But the library will not cost $46.1M, even with all the value engineering and exclusion of expenses that continues to produce the appearance of cost reductions. If other projects around the state are any indication, the library will cost a LOT more. How much more? Hard to say, given how stingy the trustees have been with project information, but given the escalations that we have observed for the Shutesbury Library (100% over original cost estimate), The Lynnfield Library (72% increase over the original estimate), the North Amherst Library (400% over the original estimate), and the town’s Centennial Water Plant (300 % over the original estimate) and the dramatic cost escalations that we have observed between final cost estimates and final bids that have led 11 other MBLC funded projects to bail and return their grants , this project is certainly not going to come in at the year-old estimate of $46.1M.
Our back of the envelope estimate for the debt service on $70M will be about $14-15M (perhaps more with escalating interest rates) and it looks like that debt service will have to be paid out of town coffers and as far as we can see, is not currently budgeted anywhere. The town might drain it’s cash reserves (currently about $24M) to cover this unanticipated expense, something it refused to do to lighten residents’ tax burden for the new school construction (see also here), with the argument that those reserves were needed to support construction of a new DPW headquarters and fire station. But if reserves are used to pay for escalating debt service for the library, it will push construction of a DPW and firehouse well into the future and construction of a senior center and teen center off the map.
The trustees have promised to reimburse the town for the full amount of any cost overrun beyond the $36.3M that was originally authorized. but as far as we know, there is no mention in the agreement between the trustees and the town that covers the debt service for the money that the town will have to borrow up front. That burden appears to fall to the town.
And, it is simply beyond imaginable that the Friends of the Jones could raise another $10M, or $20M or more to cover burgeoning cost escalations. They have promised to do so, but have not offered any collateral on that promise. An earlier agreement that put up as collateral, the Jones endowment, now valued at about $8M, was retracted. The Friends have raised about $9M toward a promised $10M which they say will cover anticipated cost overruns, but in fact will not, as the construction and borrowing costs continue to rise.
And as we noted above, the Friends will deduct their fundraising expenses from their reimbursement and hence are expenses that the town will effectively have to pay. Those expenses currently total $278,000 and will continue to accumulate thoughout that campaign which will apparently continue throughout construction. A public records request was filed by the Indy to get a breakdown of those expenses and information on who among the Friends is receiving disbursements that will ultimately be borne by the town. That request was denied because the Friends are a private organization and not bound by public records law.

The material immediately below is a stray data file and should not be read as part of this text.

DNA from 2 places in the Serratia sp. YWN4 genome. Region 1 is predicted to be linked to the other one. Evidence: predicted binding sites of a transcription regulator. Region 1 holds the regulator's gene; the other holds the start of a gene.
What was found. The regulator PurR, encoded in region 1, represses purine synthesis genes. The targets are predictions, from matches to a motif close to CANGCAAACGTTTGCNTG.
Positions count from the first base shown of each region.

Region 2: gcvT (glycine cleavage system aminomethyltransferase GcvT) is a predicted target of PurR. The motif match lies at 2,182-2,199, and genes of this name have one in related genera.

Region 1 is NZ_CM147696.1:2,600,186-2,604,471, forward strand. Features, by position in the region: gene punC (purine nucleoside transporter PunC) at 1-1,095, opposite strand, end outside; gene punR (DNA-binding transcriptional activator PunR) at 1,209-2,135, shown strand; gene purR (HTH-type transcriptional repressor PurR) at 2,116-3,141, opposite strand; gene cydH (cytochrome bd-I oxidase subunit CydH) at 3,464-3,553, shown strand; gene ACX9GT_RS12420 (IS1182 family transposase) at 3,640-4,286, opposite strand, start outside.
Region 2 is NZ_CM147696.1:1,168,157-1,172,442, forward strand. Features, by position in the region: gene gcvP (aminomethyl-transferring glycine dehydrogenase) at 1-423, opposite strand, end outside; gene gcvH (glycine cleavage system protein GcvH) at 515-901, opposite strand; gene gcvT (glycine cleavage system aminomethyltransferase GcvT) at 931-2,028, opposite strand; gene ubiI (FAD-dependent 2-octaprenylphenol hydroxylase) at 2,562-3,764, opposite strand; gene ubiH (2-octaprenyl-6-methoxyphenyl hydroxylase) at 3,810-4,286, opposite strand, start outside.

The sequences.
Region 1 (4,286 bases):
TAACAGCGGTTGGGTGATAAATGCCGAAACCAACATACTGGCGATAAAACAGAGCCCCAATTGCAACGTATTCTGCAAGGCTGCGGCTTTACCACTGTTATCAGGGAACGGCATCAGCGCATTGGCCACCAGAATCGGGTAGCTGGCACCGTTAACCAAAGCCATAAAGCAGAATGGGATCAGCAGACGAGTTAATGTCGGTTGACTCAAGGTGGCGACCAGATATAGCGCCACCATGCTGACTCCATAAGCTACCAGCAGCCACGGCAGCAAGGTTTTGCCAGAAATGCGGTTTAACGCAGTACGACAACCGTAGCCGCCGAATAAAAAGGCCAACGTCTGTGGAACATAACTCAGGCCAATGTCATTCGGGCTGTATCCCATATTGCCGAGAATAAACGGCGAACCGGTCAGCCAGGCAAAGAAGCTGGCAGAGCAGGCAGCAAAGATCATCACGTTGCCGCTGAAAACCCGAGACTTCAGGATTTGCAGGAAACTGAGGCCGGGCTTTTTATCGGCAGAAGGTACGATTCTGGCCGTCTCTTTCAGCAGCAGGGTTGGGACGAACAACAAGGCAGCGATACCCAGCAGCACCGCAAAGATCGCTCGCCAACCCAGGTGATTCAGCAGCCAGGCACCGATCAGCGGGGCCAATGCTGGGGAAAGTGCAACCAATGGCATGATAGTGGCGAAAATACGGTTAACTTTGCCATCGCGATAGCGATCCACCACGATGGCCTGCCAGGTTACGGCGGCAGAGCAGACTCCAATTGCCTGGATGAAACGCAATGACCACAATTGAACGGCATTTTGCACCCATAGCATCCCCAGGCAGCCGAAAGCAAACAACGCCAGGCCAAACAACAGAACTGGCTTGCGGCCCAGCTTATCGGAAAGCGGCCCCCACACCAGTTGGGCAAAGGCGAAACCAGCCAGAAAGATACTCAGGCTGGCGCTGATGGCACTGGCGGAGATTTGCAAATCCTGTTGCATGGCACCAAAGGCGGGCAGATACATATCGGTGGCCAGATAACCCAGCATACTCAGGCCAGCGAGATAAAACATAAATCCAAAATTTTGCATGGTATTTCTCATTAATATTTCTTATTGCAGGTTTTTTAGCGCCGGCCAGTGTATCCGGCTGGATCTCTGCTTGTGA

A Vote to Borrow More Money?
The rumor around town is that a vote to authorize borrowing for the full cost of the Jones project is imminent, though we won’t really know what the full cost of the Jones renovation will be until we receive final bids for the project. Last we heard, those were expected in February 2024. Rushing a vote on an important issue is certainly in character for our town government, but we haven’t seen the latest cost estimate yet, much less construction bids, and if other projects are any indication, we can expect bids to come in considerably higher than the final estimate. A rushed vote will hobble our efforts to vet the next estimate. And a thorough vetting by folks who are not central to the project is essential. The recent claims by the architects that construction costs went down $2M ,was more asserted than demonstrated and bears no resemblance to what is happening with other libraries and other municipal construction projects around the state. We note that once borrowing is authorized, the town will pretty much be locked into the project regardless of how much additional cost escalation we run into as we go forward or how much additional money needs to be borrowed. At that point, many will argue, perhaps correctly, that it will be just too expensive to back out. Some councilors argue that it already is. And so we will be committed for the long haul – regardless of the final cost. And that could have dire budgetary consequences for Amherst residents for a generation. Voters would do well to visit the Indy’s questionnaire and study candidates’ responses on the library question before they cast their votes on Tuesday.